Jane grew up near Mondovi, Wisconsin, a little town not far from the Mississippi River. Her older sister Judy (now deceased) and younger brother Craig helped on the family dairy farm. Dozens of cousins lived within 50 miles providing the privilege of extended family memories. Most of the "Rutschow" clan remained in the Wisconsin-Minnesota area. Jane moved to Oregon in 1974 after completing her master's degree in social work at the University of Wisconsin-Milwaukee. She worked in the disabilities field and became the director of the mental health program in Deschutes County and the first female president of the Oregon Community Mental Health Director's Association.
Eventually, Jane "retired" to homestead and begin a new adventure in writing, working on the Warm Springs Indian reservation, growing watermelons, and attempting to grow grapes, alfalfa and cattle. The Kirkpatrick's new life included "clearing sagebrush and wrestling wind and rattlesnakes" while "homesteading" land on the John Day River in a remote part of Oregon known locally as Starvation Point. "It was our 'rural 7-Eleven' since our home sat seven miles from the mailbox and eleven miles from the pavement" notes the author. Additionally, she worked for seventeen years as a mental health and educational consultant on the Warm Springs Indian Reservation in Central Oregon with both Native American and non-Indian communities, a position she left in 2002. Jane has two step-children. Kathleen lives in Florida with her family and youngest granddaughter, Madison. Matt lives in Wasco and works on the ranch full time when not looking after his family including granddaughter, Mariah.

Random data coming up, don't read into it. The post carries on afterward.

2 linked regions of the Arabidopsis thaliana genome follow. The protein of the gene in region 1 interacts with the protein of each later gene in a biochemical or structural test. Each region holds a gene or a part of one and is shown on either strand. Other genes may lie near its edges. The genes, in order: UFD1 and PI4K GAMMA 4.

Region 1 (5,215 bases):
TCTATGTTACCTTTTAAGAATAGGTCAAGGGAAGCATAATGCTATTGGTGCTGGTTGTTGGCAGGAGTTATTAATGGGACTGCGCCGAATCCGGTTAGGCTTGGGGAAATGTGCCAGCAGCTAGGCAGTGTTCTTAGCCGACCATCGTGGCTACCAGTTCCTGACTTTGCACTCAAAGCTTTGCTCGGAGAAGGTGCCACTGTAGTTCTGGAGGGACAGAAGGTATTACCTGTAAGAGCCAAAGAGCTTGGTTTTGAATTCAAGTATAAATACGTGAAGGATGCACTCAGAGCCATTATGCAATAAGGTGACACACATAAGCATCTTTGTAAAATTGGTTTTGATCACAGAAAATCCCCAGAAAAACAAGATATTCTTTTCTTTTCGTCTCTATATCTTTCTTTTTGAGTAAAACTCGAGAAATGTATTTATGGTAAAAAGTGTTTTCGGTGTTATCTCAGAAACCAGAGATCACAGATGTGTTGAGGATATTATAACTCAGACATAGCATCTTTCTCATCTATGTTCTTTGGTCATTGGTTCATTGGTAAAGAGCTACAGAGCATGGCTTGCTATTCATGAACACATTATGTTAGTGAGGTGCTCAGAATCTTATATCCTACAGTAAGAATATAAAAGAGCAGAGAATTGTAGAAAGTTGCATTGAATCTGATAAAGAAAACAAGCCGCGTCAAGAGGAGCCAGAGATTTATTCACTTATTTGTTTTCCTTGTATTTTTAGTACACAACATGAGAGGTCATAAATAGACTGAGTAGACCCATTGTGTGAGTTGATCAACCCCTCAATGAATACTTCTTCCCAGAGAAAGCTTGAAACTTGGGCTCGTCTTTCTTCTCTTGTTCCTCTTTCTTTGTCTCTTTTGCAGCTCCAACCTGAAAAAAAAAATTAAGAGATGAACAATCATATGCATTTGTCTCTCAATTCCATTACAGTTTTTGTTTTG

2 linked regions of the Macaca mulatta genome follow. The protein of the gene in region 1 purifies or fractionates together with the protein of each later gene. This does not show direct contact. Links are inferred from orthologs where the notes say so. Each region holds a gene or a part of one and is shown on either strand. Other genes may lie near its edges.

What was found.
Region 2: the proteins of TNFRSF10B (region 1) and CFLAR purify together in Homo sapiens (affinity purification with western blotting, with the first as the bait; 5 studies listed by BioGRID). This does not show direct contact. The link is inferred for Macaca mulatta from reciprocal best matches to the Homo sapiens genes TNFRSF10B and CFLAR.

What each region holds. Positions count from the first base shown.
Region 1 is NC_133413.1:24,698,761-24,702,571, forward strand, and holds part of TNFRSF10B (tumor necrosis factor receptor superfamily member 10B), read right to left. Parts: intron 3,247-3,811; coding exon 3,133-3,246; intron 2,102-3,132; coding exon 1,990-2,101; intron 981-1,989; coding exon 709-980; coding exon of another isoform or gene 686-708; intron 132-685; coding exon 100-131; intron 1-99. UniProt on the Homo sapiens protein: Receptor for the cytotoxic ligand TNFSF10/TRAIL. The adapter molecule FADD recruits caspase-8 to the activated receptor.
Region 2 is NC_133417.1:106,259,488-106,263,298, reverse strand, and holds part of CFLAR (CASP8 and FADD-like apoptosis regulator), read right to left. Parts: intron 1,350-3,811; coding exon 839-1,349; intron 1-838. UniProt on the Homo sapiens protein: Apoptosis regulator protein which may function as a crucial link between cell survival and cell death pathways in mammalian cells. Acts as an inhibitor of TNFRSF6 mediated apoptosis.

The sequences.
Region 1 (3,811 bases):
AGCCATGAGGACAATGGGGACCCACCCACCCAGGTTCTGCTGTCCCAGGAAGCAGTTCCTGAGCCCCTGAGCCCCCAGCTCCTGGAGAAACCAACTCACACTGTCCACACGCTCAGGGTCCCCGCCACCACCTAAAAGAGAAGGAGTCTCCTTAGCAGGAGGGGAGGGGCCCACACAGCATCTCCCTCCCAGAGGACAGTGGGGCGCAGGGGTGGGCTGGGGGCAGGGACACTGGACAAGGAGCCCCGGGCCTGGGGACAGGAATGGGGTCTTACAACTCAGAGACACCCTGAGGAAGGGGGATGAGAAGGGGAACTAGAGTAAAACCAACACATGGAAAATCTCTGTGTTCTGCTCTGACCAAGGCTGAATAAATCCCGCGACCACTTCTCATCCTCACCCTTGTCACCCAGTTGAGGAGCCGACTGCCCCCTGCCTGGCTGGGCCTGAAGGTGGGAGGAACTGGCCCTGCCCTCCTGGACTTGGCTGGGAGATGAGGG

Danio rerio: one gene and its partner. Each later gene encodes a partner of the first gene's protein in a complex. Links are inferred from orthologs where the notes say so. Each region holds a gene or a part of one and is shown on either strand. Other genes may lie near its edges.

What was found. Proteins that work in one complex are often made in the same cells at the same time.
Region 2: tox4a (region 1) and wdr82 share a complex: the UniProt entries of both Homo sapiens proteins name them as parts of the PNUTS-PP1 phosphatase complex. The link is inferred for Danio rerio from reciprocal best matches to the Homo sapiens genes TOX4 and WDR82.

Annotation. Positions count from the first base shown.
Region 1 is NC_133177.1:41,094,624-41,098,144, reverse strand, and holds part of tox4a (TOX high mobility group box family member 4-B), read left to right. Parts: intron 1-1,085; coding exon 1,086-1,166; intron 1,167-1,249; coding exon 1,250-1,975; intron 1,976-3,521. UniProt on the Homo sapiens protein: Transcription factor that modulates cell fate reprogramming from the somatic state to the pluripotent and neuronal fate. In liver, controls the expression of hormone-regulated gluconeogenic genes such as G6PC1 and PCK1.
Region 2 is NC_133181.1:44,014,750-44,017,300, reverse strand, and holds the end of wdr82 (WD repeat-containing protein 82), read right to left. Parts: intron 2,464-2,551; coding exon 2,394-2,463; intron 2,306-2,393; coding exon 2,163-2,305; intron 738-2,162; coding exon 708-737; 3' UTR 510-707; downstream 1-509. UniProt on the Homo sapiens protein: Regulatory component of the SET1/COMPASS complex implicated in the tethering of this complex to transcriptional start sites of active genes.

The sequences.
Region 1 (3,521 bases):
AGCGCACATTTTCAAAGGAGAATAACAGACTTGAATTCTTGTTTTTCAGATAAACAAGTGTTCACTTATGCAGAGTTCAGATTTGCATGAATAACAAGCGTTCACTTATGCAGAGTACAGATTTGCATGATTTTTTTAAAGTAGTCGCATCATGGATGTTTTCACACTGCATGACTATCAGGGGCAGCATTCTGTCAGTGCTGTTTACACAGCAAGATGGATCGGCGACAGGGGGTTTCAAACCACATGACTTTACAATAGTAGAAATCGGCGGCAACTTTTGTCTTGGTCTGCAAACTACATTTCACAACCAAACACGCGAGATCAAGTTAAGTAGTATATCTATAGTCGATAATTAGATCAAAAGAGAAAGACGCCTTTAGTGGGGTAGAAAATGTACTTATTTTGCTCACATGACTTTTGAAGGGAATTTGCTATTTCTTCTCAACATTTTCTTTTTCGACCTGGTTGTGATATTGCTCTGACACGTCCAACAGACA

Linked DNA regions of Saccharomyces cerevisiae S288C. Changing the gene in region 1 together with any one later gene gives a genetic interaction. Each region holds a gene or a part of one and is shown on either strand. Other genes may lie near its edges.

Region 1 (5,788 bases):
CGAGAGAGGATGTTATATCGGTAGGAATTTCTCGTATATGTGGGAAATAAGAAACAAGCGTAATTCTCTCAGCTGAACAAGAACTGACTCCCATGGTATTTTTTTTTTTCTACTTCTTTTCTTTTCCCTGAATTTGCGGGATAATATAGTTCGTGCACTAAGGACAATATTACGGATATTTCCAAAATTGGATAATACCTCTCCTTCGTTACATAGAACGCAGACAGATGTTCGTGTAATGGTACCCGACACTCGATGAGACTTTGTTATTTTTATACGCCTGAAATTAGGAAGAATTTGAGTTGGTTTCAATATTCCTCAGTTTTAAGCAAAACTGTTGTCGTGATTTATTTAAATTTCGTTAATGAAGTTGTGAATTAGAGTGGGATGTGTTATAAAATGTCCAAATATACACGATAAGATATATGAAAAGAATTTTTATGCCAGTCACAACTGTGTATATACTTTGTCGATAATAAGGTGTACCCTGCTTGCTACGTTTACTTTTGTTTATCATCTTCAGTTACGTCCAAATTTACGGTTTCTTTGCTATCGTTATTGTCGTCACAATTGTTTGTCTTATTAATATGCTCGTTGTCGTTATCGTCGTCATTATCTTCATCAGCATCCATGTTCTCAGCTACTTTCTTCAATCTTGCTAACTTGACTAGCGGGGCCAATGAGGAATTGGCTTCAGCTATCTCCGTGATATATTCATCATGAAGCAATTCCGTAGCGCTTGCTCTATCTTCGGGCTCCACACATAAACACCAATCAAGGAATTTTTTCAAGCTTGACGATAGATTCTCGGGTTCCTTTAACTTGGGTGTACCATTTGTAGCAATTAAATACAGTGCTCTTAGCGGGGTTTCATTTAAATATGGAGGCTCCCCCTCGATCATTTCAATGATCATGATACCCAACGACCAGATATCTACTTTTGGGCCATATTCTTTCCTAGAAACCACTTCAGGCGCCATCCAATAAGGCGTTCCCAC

In the fall of 2010, after twenty-six years on the homestead, Jane and Jerry, her husband of 35 years, made another life change moving back to Central Oregon near Bend. "There is a season for everything," Jane notes. Their seasons on the ranch changed their lives and they leave with no regrets looking forward to new adventures in writing and life.
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